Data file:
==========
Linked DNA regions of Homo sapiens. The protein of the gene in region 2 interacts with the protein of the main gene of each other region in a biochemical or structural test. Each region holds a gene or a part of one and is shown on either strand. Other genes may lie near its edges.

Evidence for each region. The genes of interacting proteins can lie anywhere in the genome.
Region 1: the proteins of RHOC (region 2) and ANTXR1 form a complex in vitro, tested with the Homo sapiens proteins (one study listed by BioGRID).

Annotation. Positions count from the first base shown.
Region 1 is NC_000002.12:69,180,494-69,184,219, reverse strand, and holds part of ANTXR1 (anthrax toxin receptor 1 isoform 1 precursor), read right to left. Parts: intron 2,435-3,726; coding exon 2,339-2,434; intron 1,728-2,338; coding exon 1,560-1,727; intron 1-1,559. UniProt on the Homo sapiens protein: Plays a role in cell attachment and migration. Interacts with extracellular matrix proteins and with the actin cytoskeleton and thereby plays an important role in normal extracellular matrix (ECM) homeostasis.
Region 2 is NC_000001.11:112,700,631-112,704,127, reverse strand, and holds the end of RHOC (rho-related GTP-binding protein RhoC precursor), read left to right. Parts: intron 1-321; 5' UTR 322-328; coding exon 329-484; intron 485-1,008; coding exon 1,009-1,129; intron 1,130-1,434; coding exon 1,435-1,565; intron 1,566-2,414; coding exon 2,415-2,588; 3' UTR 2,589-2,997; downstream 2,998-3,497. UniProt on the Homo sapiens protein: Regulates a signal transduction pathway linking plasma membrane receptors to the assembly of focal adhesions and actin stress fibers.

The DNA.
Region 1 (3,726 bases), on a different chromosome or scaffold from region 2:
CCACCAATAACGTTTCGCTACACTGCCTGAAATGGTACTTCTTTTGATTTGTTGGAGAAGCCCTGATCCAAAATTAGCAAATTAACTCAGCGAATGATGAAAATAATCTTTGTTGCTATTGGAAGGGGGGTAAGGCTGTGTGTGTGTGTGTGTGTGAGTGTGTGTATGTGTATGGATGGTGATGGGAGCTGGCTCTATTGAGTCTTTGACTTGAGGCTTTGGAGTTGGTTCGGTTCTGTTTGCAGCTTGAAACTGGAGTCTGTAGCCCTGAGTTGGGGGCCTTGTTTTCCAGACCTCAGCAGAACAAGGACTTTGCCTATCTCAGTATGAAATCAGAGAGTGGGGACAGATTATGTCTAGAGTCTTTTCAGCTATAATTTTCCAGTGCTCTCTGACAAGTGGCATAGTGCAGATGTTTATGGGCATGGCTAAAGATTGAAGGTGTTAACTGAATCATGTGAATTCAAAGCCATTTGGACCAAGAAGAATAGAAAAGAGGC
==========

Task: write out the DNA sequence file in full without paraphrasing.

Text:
Linked DNA regions of Homo sapiens. The protein of the gene in region 2 interacts with the protein of the main gene of each other region in a biochemical or structural test. Each region holds a gene or a part of one and is shown on either strand. Other genes may lie near its edges.

Evidence for each region. The genes of interacting proteins can lie anywhere in the genome.
Region 1: the proteins of RHOC (region 2) and ANTXR1 form a complex in vitro, tested with the Homo sapiens proteins (one study listed by BioGRID).

Annotation. Positions count from the first base shown.
Region 1 is NC_000002.12:69,180,494-69,184,219, reverse strand, and holds part of ANTXR1 (anthrax toxin receptor 1 isoform 1 precursor), read right to left. Parts: intron 2,435-3,726; coding exon 2,339-2,434; intron 1,728-2,338; coding exon 1,560-1,727; intron 1-1,559. UniProt on the Homo sapiens protein: Plays a role in cell attachment and migration. Interacts with extracellular matrix proteins and with the actin cytoskeleton and thereby plays an important role in normal extracellular matrix (ECM) homeostasis.
Region 2 is NC_000001.11:112,700,631-112,704,127, reverse strand, and holds the end of RHOC (rho-related GTP-binding protein RhoC precursor), read left to right. Parts: intron 1-321; 5' UTR 322-328; coding exon 329-484; intron 485-1,008; coding exon 1,009-1,129; intron 1,130-1,434; coding exon 1,435-1,565; intron 1,566-2,414; coding exon 2,415-2,588; 3' UTR 2,589-2,997; downstream 2,998-3,497. UniProt on the Homo sapiens protein: Regulates a signal transduction pathway linking plasma membrane receptors to the assembly of focal adhesions and actin stress fibers.

The DNA.
Region 1 (3,726 bases), on a different chromosome or scaffold from region 2:
CCACCAATAACGTTTCGCTACACTGCCTGAAATGGTACTTCTTTTGATTTGTTGGAGAAGCCCTGATCCAAAATTAGCAAATTAACTCAGCGAATGATGAAAATAATCTTTGTTGCTATTGGAAGGGGGGTAAGGCTGTGTGTGTGTGTGTGTGTGAGTGTGTGTATGTGTATGGATGGTGATGGGAGCTGGCTCTATTGAGTCTTTGACTTGAGGCTTTGGAGTTGGTTCGGTTCTGTTTGCAGCTTGAAACTGGAGTCTGTAGCCCTGAGTTGGGGGCCTTGTTTTCCAGACCTCAGCAGAACAAGGACTTTGCCTATCTCAGTATGAAATCAGAGAGTGGGGACAGATTATGTCTAGAGTCTTTTCAGCTATAATTTTCCAGTGCTCTCTGACAAGTGGCATAGTGCAGATGTTTATGGGCATGGCTAAAGATTGAAGGTGTTAACTGAATCATGTGAATTCAAAGCCATTTGGACCAAGAAGAATAGAAAAGAGGC